In a pair of rulings that could affect the government’s labor reform drive, the Supreme Court on Friday found illegal differences over the corporate allowances paid to regular and nonregular employees.
According to the labor contracts law, “unreasonable” disparities between regular and nonregular workers are banned.
Friday’s rulings were the Supreme Court’s first on the labor equality issue. Similar lawsuits have been filed nationwide seeking equal treatment regardless of employment status.
The top court’s Second Petty Bench on Friday handed down sentences on two separate cases — one filed by three fixed-term employees rehired as truck drivers after reaching retirement age, and another filed by a fixed-term truck driver.
The plaintiffs insisted they were unfairly treated in terms of wages and benefits compared with regular employees.
On the case regarding three employees hired by Nagasawa-Unyu, a transport company based in Yokohama, the Tokyo District Court ordered the company to pay the same level of wages as regular employees in May 2016. But the ruling was overturned by the Tokyo High Court in November the same year on the grounds that it is “socially accepted” to offer lower wages after retirement.
The other case involved differences in benefits contested by a truck driver at Hamakyorex Co. based in Shizuoka Prefecture.
The Hikone branch of the Otsu District Court concluded in September 2015 that unreasonable differences existed in the commuting allowances. In July 2016, the Osaka High Court found unreasonable the payment of three more types of benefits in addition to the commuting allowances, and ordered the company to pay ¥770,000 ($7,050) to the workers.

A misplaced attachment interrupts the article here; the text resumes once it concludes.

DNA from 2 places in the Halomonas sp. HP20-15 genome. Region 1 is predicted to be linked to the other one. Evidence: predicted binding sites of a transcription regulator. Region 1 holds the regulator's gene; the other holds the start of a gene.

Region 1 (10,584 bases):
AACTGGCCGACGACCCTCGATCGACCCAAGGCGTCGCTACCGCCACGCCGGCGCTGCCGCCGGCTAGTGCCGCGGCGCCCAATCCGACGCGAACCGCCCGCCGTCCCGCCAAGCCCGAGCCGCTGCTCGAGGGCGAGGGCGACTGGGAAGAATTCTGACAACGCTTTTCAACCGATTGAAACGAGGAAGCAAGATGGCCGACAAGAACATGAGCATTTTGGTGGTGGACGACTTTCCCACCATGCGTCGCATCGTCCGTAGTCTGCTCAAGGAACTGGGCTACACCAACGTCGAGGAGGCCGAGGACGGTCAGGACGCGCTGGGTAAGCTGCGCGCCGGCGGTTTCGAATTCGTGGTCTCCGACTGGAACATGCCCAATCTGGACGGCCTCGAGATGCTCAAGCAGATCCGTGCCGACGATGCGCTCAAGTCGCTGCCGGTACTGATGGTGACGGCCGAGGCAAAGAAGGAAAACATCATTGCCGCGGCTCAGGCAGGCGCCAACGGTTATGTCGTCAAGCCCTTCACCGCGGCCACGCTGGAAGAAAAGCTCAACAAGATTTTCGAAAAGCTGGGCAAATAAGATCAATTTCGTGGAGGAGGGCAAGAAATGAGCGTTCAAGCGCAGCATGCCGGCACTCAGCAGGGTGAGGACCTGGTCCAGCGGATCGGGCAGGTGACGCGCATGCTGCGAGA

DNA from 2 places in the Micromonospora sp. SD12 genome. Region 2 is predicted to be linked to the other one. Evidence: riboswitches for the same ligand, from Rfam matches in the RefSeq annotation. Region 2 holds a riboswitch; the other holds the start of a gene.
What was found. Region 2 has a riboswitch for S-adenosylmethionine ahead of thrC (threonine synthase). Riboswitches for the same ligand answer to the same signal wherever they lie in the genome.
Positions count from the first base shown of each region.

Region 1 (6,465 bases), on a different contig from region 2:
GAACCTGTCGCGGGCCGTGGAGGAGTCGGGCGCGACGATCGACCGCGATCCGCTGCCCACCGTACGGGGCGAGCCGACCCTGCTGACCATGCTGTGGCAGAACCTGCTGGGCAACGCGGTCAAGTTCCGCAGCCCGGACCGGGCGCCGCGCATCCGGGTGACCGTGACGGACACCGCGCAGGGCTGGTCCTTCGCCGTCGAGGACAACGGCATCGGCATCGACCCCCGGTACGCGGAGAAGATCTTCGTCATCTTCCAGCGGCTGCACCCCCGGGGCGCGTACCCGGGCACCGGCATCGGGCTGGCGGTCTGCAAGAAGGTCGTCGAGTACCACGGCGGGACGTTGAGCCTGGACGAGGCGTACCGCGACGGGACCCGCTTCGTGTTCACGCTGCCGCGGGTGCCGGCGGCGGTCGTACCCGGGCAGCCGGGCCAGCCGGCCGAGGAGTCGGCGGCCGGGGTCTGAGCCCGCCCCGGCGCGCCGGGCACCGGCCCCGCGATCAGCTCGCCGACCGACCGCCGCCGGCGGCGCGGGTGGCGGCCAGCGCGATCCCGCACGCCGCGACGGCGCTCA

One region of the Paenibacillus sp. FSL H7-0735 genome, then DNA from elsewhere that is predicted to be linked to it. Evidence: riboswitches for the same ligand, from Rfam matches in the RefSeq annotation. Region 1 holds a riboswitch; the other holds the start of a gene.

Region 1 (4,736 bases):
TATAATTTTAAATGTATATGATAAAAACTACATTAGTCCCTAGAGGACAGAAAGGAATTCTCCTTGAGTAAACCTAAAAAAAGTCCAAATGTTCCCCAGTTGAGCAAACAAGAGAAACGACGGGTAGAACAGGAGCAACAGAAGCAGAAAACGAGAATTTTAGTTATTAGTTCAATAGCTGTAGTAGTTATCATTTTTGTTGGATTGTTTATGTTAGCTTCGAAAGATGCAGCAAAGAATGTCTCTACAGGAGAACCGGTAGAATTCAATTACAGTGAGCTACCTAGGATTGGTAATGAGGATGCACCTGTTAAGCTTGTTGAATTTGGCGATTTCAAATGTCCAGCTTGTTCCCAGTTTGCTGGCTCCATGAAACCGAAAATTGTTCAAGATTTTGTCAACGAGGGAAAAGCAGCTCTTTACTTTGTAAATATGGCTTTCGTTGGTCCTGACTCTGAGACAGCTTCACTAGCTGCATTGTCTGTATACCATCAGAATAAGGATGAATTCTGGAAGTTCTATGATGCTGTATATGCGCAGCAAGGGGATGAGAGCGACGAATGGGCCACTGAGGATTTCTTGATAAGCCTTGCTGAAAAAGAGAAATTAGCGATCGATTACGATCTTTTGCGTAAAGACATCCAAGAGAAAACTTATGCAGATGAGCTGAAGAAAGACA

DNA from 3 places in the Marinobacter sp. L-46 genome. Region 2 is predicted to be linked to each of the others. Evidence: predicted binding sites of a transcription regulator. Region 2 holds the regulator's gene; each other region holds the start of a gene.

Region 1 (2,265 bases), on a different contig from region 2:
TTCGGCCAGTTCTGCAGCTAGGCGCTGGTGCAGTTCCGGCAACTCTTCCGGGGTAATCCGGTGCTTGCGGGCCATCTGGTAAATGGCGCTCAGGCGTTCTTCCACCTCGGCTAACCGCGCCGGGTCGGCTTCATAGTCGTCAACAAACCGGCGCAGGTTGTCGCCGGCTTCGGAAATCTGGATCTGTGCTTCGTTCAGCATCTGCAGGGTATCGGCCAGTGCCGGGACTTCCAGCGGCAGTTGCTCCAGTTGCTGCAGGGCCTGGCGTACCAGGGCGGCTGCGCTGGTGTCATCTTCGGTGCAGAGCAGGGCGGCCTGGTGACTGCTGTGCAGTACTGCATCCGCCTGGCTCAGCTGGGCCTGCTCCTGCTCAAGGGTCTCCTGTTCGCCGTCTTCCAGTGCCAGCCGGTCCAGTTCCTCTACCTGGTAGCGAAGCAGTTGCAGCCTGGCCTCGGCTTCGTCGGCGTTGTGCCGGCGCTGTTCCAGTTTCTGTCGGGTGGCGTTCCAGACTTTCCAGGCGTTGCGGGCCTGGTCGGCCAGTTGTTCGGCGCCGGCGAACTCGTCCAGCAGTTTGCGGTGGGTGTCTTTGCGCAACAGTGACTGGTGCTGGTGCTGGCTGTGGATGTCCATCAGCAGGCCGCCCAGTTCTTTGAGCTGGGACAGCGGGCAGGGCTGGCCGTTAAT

The government is pushing for a set of labor reforms to boost productivity to make the most of the country’s shrinking labor force, which includes ensuring equal treatment for regular and nonregular workers.
According to government data, nonregular workers, such as part-timers and temporary staff, account for about 40 percent of the nation’s workforce.
While regular employees are usually hired until they reach retirement age, many nonregular workers are left in a relatively unstable working condition with labor contracts of short duration.
Nonregular workers have been on the rise in Japan since the bubble economy imploded the early 1990s. This led companies to recruit fewer regular workers to cut costs in the late 1990s to the early 2000s, a trend that accelerated quickly when the 2008 global financial crisis unfolded.
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